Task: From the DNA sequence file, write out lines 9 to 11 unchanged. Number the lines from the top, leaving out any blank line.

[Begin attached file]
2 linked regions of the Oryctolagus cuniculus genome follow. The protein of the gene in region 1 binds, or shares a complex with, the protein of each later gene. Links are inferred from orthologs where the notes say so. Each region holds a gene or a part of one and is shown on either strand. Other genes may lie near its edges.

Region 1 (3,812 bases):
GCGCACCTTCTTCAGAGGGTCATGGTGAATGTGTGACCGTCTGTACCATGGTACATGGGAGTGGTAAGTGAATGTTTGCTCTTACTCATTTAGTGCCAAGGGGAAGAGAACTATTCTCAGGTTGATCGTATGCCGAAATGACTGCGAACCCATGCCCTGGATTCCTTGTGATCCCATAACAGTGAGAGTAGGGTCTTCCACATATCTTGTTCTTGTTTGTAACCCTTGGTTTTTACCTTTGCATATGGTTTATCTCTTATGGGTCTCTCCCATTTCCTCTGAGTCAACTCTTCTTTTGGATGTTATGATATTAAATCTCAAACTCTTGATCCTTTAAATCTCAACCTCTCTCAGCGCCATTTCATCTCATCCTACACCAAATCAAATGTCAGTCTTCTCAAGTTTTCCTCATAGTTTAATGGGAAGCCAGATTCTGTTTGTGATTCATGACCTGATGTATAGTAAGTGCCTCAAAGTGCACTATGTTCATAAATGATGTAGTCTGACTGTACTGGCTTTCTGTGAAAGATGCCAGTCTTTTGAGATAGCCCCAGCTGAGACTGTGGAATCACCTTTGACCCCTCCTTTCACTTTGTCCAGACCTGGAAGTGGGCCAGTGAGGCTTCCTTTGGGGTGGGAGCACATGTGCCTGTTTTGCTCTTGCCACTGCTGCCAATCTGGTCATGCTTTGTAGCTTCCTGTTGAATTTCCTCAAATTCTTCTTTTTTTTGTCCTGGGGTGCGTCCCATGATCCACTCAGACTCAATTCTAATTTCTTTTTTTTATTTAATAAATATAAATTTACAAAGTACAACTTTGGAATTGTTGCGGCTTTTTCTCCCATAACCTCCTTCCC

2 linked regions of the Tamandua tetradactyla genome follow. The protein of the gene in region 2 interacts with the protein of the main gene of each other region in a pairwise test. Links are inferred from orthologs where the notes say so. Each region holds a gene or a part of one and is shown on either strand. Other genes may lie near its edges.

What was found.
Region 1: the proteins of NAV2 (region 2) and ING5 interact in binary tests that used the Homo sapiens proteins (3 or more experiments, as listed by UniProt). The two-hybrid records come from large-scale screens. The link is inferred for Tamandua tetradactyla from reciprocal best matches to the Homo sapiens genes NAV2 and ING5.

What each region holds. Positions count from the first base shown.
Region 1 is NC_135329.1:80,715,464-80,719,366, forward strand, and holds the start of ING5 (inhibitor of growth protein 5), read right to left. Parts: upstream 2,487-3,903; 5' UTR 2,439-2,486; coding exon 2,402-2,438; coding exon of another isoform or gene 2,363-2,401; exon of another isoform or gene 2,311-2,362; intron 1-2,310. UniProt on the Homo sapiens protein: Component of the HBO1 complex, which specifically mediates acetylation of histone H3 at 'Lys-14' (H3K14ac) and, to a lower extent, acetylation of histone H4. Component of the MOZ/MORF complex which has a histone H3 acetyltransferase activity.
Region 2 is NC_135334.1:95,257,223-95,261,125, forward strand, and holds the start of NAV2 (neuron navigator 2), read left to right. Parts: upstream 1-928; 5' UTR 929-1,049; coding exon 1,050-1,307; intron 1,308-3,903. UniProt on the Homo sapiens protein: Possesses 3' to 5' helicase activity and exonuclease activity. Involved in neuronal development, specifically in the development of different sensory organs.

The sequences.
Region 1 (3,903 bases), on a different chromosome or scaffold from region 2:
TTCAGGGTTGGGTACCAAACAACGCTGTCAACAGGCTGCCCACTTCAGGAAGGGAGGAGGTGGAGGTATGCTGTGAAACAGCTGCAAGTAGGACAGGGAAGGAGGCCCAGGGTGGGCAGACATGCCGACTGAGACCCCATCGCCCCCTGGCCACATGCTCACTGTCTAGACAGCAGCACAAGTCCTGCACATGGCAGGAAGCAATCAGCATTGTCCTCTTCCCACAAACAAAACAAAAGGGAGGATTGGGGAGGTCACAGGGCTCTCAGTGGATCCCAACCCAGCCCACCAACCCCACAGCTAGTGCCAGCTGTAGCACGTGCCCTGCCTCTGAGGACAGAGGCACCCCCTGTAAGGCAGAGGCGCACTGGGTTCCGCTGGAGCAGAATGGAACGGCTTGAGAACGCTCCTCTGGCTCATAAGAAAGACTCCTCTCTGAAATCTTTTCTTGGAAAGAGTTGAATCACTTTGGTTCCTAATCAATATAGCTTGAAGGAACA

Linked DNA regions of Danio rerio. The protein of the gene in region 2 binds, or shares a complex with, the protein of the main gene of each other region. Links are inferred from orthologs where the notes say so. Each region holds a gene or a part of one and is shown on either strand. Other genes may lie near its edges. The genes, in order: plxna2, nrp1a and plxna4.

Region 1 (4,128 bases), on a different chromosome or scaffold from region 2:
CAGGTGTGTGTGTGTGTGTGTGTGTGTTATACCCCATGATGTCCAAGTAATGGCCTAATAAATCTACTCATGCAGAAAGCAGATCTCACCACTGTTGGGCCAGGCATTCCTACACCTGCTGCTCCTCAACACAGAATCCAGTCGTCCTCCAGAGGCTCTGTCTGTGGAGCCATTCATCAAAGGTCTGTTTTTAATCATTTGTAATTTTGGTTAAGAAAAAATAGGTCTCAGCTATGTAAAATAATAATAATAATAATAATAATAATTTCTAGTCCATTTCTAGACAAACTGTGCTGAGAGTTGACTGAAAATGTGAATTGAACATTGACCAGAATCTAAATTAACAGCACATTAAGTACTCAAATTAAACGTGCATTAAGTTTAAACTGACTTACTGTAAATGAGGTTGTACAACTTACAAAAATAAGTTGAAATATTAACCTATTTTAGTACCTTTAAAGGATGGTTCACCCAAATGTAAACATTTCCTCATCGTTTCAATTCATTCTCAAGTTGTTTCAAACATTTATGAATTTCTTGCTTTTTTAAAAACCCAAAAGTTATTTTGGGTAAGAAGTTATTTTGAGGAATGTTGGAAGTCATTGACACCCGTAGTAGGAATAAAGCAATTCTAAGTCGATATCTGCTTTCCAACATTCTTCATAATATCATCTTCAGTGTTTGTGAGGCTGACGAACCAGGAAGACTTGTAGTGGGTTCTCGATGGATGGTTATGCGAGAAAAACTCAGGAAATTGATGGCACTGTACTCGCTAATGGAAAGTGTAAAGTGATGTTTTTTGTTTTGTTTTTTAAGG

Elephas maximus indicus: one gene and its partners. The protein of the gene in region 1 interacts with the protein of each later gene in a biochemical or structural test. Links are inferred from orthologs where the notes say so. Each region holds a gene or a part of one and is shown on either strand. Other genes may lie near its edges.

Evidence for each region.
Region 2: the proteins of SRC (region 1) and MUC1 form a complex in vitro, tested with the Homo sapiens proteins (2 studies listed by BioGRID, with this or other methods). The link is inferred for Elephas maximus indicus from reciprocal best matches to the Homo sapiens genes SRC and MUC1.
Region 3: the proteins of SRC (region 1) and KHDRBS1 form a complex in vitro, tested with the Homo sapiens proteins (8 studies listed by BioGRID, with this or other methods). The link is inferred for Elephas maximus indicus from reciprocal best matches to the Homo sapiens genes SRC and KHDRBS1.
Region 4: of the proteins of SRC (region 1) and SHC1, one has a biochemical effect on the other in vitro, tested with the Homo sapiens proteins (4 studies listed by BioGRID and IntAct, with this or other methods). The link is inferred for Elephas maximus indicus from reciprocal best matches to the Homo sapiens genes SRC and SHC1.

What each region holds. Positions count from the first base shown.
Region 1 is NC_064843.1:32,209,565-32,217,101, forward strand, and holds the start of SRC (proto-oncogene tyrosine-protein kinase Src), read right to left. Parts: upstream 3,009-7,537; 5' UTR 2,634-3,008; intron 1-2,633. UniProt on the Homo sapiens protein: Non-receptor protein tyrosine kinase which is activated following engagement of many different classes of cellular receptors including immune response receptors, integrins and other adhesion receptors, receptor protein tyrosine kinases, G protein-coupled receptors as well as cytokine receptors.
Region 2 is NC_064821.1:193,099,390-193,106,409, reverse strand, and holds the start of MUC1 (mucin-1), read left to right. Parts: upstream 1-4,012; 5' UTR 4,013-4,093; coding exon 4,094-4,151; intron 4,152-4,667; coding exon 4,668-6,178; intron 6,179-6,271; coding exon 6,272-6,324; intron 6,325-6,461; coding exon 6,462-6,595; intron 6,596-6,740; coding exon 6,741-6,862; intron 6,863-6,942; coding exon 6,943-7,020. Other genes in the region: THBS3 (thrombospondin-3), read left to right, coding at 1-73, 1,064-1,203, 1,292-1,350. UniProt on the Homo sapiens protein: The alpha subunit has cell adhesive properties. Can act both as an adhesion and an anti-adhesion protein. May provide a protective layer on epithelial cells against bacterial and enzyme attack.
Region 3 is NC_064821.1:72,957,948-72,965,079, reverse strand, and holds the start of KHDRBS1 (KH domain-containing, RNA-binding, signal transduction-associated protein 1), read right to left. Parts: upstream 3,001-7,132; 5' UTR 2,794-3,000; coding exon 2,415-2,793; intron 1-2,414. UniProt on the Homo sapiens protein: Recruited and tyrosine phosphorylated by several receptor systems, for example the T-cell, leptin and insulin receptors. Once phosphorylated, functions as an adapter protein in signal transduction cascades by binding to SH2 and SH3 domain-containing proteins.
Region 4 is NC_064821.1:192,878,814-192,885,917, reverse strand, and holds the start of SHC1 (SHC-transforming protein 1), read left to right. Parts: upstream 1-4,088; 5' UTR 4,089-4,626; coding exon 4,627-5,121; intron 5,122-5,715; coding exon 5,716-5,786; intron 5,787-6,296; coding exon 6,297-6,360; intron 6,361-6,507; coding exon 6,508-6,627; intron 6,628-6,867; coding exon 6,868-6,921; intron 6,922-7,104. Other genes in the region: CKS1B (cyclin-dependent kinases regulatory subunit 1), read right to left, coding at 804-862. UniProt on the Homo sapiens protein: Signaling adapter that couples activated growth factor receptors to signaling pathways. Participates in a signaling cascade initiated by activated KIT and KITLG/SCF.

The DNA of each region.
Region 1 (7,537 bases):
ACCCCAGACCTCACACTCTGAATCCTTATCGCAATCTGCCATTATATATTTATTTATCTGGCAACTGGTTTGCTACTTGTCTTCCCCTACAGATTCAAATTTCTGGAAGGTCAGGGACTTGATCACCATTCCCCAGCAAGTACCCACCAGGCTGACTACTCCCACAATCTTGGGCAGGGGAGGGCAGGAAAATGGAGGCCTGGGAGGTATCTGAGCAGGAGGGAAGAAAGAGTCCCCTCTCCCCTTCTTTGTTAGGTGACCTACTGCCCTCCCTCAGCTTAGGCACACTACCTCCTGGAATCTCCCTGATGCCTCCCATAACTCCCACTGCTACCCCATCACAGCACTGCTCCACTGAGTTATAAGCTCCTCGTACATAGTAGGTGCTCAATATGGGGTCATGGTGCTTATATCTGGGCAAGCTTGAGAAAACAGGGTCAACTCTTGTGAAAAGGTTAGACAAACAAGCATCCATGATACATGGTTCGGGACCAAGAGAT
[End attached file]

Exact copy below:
Region 2 is NC_135334.1:95,257,223-95,261,125, forward strand, and holds the start of NAV2 (neuron navigator 2), read left to right. Parts: upstream 1-928; 5' UTR 929-1,049; coding exon 1,050-1,307; intron 1,308-3,903. UniProt on the Homo sapiens protein: Possesses 3' to 5' helicase activity and exonuclease activity. Involved in neuronal development, specifically in the development of different sensory organs.

The sequences.
Region 1 (3,903 bases), on a different chromosome or scaffold from region 2: